26 December 2006

Christmas Day 2006

On Christmas Day, the sun was rising in Tapa as I was walking through town to catch the 8:43 train to Tallinn. Early morning (with a cup of coffee in my hand and, now, without an 8 o'clock class) is still my favorite time of the day.

I had brought Chicago: City on the Make by Nelson Algren with me to read while the train jerked and bounced towards Tallinn. But I ran into one of my students, and we talked until the train slid into the Balti Jaam. Why is it some students carry on a conversation in English in public but freak out when they take a test in the classroom, while other students ace their tests but can't put three sentences together to tell me in English what's going on?

In Tallinn, my camera and I had a little more than an hour in the Old City to record hints of Christmas. Electric candelabrums appear in windows everywhere here on the first Sunday of Advent. They have either five, seven, or nine candles and, very simply, both phsically and metaphorically, they bring light to a time of darkness. While I doubt the candelabrums with seven candles celebrate the seven principles of Kwanzaa, I think all of the candelabrums may be connected to St. Lucia Day, which Scandanavian girls celebrate by wearing candles on their head. Go figure.

The Russian Orthodox Church celebrates Christmas on January 7, two weeks after the Western World. They use the old Julian calendar instead of the 16th century Gregorian calendar. So, in Tapa, the Christmas program at the Russian high school, which I attended, was actually a New Year's celebration.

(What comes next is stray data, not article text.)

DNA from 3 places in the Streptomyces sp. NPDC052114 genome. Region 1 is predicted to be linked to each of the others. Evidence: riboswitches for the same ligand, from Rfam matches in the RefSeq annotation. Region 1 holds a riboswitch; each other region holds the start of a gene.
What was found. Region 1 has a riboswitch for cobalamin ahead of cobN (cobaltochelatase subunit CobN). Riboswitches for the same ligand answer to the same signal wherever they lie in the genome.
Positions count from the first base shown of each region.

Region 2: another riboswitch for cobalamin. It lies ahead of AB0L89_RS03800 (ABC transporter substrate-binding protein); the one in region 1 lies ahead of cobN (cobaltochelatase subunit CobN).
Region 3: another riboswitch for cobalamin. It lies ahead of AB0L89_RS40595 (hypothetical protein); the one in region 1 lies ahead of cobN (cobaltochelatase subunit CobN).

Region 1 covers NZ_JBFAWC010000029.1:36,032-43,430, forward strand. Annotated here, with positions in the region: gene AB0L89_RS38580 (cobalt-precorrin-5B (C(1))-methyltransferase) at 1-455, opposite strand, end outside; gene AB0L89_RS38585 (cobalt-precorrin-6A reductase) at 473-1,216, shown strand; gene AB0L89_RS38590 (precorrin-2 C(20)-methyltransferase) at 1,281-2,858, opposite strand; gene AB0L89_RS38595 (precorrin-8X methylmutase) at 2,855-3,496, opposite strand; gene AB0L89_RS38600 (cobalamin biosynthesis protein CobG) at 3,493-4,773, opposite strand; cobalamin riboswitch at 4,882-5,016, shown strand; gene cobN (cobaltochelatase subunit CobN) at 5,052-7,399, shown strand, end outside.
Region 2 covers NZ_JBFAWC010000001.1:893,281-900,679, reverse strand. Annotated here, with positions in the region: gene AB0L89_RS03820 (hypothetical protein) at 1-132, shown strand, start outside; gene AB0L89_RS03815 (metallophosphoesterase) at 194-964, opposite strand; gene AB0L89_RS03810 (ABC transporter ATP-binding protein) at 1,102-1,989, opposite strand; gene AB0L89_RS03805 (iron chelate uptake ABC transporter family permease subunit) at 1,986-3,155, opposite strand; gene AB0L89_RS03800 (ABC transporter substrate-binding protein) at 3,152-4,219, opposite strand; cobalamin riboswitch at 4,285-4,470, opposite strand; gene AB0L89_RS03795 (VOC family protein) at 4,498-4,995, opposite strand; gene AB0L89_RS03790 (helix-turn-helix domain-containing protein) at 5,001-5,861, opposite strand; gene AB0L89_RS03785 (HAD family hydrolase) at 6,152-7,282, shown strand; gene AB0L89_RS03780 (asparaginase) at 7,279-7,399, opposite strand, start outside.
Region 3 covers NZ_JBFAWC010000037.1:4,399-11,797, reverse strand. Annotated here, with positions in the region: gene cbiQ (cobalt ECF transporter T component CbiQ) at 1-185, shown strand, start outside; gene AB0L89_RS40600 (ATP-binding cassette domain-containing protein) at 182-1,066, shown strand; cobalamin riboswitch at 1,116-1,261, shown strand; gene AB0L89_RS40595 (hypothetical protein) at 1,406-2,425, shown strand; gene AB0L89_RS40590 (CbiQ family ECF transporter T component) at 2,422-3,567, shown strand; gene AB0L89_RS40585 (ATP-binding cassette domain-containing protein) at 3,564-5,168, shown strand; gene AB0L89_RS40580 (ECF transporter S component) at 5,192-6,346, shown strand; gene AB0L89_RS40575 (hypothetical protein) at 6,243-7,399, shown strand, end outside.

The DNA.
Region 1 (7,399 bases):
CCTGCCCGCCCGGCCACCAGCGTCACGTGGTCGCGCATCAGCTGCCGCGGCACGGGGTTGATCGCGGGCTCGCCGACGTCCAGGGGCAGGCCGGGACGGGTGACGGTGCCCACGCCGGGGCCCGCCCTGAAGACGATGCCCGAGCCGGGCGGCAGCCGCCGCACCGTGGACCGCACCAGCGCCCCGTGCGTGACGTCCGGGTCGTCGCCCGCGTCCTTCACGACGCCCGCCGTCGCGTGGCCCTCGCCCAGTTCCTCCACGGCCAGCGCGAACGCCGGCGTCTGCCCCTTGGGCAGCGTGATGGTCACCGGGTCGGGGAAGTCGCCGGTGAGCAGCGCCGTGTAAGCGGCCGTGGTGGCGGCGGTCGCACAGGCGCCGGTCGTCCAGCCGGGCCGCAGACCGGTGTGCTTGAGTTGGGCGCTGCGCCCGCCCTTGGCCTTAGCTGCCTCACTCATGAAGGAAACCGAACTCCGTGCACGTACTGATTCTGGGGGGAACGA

A variation of the candelabrums in the windows is the citronella-like candles (I mean, they are big like citronella candles but don't smell like them!) in front of shops, bars, and restaurants - really, in front of anywhere you are welcomed to come into. Notice that the sign says "Open", which is not Estonian, Russian, or Finnish.

The House of the Brotherhood of the Blackheads dates back to the 16th century, before there was acne as we know it today. Actually, St. Mauritius, a black Egyptian, was the guild's patron. His black head is the guild's mascot and on its coat of arms. The state banquet Estonian President T.H. Ilves threw for Queen Elizabeth II and the Duke of Edinburgh was held here in October.

That's A.H. Tammsaare, who wrote the great Estonian novel Truth and Justice, checking out the Christmas tree in the park named in his honor.

Finally, steadily, as the day progressed, from 10 a.m. when I got off the train to 2:00 when I headed back to the Balti Jaam, more and more people strolled around the Christmas Market.